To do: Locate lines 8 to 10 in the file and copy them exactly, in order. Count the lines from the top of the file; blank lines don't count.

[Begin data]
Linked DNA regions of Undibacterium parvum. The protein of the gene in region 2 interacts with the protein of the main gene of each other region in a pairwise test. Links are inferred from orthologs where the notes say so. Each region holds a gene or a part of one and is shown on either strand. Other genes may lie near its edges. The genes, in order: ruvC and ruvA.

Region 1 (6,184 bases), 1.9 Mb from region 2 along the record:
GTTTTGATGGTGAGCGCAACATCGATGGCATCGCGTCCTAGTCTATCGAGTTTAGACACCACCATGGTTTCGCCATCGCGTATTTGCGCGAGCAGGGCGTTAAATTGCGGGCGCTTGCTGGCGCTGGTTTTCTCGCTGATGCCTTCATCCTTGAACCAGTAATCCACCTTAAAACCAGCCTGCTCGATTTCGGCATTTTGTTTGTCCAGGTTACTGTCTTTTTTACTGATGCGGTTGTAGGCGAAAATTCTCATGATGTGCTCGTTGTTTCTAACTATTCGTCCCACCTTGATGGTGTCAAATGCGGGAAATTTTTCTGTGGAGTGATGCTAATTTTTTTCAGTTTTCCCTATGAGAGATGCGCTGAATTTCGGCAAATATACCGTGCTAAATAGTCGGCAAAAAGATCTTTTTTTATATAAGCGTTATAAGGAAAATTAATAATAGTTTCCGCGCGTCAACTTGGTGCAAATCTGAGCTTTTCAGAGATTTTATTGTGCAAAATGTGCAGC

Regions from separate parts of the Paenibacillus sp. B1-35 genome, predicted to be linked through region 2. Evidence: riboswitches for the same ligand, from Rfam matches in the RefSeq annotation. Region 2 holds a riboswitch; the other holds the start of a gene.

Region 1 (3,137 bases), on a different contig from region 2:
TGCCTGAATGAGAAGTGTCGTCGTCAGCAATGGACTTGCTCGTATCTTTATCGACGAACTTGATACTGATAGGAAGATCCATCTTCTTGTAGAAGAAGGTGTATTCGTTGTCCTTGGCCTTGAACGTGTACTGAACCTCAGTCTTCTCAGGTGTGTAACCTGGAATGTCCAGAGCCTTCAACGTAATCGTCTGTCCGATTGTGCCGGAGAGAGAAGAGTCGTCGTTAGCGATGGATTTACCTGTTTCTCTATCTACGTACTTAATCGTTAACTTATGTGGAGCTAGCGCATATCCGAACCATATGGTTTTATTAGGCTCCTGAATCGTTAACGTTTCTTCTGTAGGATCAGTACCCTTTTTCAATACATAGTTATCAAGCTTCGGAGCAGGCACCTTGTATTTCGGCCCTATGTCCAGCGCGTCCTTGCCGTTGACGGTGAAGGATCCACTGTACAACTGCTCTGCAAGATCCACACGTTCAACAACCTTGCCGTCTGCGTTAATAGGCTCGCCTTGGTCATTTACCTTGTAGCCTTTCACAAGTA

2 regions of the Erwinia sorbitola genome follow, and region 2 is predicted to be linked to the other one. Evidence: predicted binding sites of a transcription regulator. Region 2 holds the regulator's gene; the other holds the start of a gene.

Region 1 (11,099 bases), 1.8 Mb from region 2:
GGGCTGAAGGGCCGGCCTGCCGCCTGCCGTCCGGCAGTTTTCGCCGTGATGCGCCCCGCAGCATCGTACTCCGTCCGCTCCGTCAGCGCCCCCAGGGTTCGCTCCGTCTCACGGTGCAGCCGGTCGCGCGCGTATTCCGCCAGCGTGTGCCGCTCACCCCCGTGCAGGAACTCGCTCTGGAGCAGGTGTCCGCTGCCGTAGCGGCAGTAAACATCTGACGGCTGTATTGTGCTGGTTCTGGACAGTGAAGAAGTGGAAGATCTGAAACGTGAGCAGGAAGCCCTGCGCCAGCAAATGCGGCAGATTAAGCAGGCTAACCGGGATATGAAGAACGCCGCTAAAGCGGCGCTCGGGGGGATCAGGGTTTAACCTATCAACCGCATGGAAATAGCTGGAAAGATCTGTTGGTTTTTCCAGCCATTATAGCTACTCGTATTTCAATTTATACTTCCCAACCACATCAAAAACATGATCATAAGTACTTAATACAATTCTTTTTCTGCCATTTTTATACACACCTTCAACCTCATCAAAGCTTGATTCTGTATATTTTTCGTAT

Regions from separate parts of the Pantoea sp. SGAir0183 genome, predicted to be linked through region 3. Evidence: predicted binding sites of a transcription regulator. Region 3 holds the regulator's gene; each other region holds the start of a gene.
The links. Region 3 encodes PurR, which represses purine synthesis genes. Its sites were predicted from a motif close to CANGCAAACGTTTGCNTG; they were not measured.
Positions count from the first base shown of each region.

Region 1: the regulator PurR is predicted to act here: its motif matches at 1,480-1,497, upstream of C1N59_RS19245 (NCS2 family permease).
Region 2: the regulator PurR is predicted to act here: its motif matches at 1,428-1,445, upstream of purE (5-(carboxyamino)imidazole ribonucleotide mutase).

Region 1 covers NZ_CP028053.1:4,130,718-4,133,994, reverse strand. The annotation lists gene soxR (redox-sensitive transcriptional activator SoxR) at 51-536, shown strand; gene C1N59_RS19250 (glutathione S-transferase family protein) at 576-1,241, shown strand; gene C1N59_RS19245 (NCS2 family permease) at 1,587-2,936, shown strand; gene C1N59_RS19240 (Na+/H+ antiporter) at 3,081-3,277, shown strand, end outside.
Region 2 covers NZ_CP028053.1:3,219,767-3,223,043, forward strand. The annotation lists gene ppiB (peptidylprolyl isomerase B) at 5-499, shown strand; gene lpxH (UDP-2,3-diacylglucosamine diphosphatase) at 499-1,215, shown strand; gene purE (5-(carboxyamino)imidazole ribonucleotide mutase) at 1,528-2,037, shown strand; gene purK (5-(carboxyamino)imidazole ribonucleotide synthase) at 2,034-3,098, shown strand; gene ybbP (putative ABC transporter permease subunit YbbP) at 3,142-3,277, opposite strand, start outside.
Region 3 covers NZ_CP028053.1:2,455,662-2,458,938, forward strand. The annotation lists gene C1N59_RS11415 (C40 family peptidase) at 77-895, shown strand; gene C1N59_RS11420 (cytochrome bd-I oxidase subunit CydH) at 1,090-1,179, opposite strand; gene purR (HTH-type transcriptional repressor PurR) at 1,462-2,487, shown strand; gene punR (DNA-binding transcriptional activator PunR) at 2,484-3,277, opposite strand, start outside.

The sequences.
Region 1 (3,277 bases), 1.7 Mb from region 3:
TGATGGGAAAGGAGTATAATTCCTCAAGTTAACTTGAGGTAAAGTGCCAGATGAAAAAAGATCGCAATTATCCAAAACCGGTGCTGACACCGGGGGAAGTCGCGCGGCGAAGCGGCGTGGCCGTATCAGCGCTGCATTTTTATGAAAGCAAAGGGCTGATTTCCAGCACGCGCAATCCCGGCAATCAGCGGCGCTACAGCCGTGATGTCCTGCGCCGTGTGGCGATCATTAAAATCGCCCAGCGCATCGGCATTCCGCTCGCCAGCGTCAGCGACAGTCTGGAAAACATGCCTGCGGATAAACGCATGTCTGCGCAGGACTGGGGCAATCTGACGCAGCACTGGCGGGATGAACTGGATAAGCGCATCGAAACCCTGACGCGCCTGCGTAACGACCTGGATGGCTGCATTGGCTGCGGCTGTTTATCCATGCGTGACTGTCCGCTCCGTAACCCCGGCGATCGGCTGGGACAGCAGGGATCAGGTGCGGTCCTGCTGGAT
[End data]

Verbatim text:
Region 1 (11,099 bases), 1.8 Mb from region 2:
GGGCTGAAGGGCCGGCCTGCCGCCTGCCGTCCGGCAGTTTTCGCCGTGATGCGCCCCGCAGCATCGTACTCCGTCCGCTCCGTCAGCGCCCCCAGGGTTCGCTCCGTCTCACGGTGCAGCCGGTCGCGCGCGTATTCCGCCAGCGTGTGCCGCTCACCCCCGTGCAGGAACTCGCTCTGGAGCAGGTGTCCGCTGCCGTAGCGGCAGTAAACATCTGACGGCTGTATTGTGCTGGTTCTGGACAGTGAAGAAGTGGAAGATCTGAAACGTGAGCAGGAAGCCCTGCGCCAGCAAATGCGGCAGATTAAGCAGGCTAACCGGGATATGAAGAACGCCGCTAAAGCGGCGCTCGGGGGGATCAGGGTTTAACCTATCAACCGCATGGAAATAGCTGGAAAGATCTGTTGGTTTTTCCAGCCATTATAGCTACTCGTATTTCAATTTATACTTCCCAACCACATCAAAAACATGATCATAAGTACTTAATACAATTCTTTTTCTGCCATTTTTATACACACCTTCAACCTCATCAAAGCTTGATTCTGTATATTTTTCGTAT

Regions from separate parts of the Pantoea sp. SGAir0183 genome, predicted to be linked through region 3. Evidence: predicted binding sites of a transcription regulator. Region 3 holds the regulator's gene; each other region holds the start of a gene.